Online stores and terms and conditions – consumer law obligations and risks
Regardless of whether your online store has its own terms and conditions, your business will be governed by, the Australian Consumer Law (ACL). However the ACL is heavily weighted in favour of the consumer and offers far more protection to your customers than it does to you as the business selling. Therefore it is advisable to see your lawyer about drafting individually tailored terms and conditions for your particular business, to safeguard your business operation and regulate the relationship between you and your customers.
Online businesses and the ACL:
The ACL applies to online businesses operating in Australia and overseas in relation to purchases made in Australia in the same way it applies to bricks and mortar retailers (although sometimes it is difficult to enforce the consumer protection rules on overseas online businesses). The ACL does not apply to private sellers outside the normal course of commerce, or when products are sold through auction on a site such as eBay (however the ACL does apply when selling fixed price products on sites such as eBay.)
Your consumer law obligations:
There are some consumer protections that you cannot contract yourself out of in your online store terms and conditions. Your online business must ensure its products and services meet Australian safety regulations, are not advertised in a misleading or deceptive way, that it competes fairly, and that the customer retains the right to ask for a repair, replacement, refund, cancellation or compensation if there is a problem with your product or service. Compensation will only apply in limited circumstances, if your product has caused damage or loss to the consumer, that was reasonably foreseeable as a result of the problem with the goods or service you sold.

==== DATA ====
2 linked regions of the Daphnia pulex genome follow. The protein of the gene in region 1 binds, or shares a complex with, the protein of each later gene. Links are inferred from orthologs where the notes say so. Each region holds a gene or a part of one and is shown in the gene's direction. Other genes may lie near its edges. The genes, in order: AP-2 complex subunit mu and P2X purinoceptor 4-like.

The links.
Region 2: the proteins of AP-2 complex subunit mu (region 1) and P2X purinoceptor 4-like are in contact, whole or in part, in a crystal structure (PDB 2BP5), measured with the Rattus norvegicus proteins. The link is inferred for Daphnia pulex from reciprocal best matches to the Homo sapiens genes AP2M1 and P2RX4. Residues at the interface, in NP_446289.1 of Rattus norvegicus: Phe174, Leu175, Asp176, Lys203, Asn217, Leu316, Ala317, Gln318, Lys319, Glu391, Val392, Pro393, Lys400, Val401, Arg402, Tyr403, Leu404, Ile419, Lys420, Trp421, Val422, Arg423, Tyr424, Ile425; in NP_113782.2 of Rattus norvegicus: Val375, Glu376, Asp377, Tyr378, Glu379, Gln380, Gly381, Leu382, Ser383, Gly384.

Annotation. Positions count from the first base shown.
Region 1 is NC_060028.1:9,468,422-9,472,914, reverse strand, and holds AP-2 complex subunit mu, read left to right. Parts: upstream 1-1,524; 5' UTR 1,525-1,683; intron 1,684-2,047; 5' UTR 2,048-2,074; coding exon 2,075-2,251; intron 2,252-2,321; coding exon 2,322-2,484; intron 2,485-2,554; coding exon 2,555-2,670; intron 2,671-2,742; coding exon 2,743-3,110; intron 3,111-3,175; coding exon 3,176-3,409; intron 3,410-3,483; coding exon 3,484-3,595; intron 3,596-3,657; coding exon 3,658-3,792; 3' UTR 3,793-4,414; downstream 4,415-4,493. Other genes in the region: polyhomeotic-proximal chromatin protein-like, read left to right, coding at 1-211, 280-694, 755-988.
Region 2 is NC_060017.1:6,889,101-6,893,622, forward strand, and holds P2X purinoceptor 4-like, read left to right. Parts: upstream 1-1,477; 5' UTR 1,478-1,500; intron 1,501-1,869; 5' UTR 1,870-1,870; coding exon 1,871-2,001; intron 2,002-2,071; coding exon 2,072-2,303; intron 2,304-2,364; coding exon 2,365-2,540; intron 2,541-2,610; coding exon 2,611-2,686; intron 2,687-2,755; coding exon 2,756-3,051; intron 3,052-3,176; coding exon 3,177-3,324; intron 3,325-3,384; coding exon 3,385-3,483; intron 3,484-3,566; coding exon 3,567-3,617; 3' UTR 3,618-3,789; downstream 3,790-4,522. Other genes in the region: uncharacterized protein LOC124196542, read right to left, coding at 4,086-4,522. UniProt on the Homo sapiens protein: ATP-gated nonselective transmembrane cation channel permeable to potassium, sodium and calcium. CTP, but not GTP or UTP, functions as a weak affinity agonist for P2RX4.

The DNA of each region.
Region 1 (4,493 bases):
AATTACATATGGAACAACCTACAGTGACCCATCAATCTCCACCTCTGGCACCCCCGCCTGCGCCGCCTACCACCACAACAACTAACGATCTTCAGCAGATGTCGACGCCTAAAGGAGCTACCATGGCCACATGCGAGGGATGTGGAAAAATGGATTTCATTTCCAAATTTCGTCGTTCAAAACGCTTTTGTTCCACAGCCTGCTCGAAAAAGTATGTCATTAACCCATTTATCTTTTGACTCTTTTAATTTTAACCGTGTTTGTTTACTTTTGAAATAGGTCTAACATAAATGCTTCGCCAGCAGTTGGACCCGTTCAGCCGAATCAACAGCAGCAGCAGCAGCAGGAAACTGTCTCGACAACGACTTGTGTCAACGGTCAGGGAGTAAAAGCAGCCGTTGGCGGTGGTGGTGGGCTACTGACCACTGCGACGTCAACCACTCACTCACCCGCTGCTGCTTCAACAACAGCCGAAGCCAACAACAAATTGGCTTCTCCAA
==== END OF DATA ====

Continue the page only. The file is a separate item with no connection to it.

The products you sell must be of acceptable quality – they must be safe, durable and free from faults; products must look acceptable; and must do all the things a reasonable person would expect them to do. ‘Acceptable quality’ takes into account what would normally be expected of the type of product, together with the relevant cost of that product or service. Obviously the standard that applies to an expensive designer jacket would not apply to one that cost $20, for example.
Terms and conditions to protect your online store:
You must have robust terms and conditions that protect your business against non-payment, liability (to the extent allowed under the ACL) and faulty goods. Include in your business terms that payment is required upon placement of an order, and that orders will not be dispatched until payment is cleared. You also need to include delivery and shipping terms that state your delivery costs, and explain how they are calculated, and say that you cannot guarantee the quality of the delivery service of any third party service providers.
An essential requirement of your online store website is that your customers accept your business terms and conditions before transacting with you. To achieve this firstly; provide a clear link on your webpage to your terms and conditions, and secondly; at the point of checkout require customers to confirm acceptance of the terms and conditions before allowing any transaction to occur.
This is general advice only. Liability limited by a scheme approved under Professional Standards Legislation.
Published Sep 25, 2017
Jessica Kerr is the Director of Sinclair + May, a female-led, boutique commercial law firm based in Melbourne’s inner north. Sinclair + May work with small businesses to ensure their legals are in order. Book a free 15-min chat here to talk with one of our solicitors.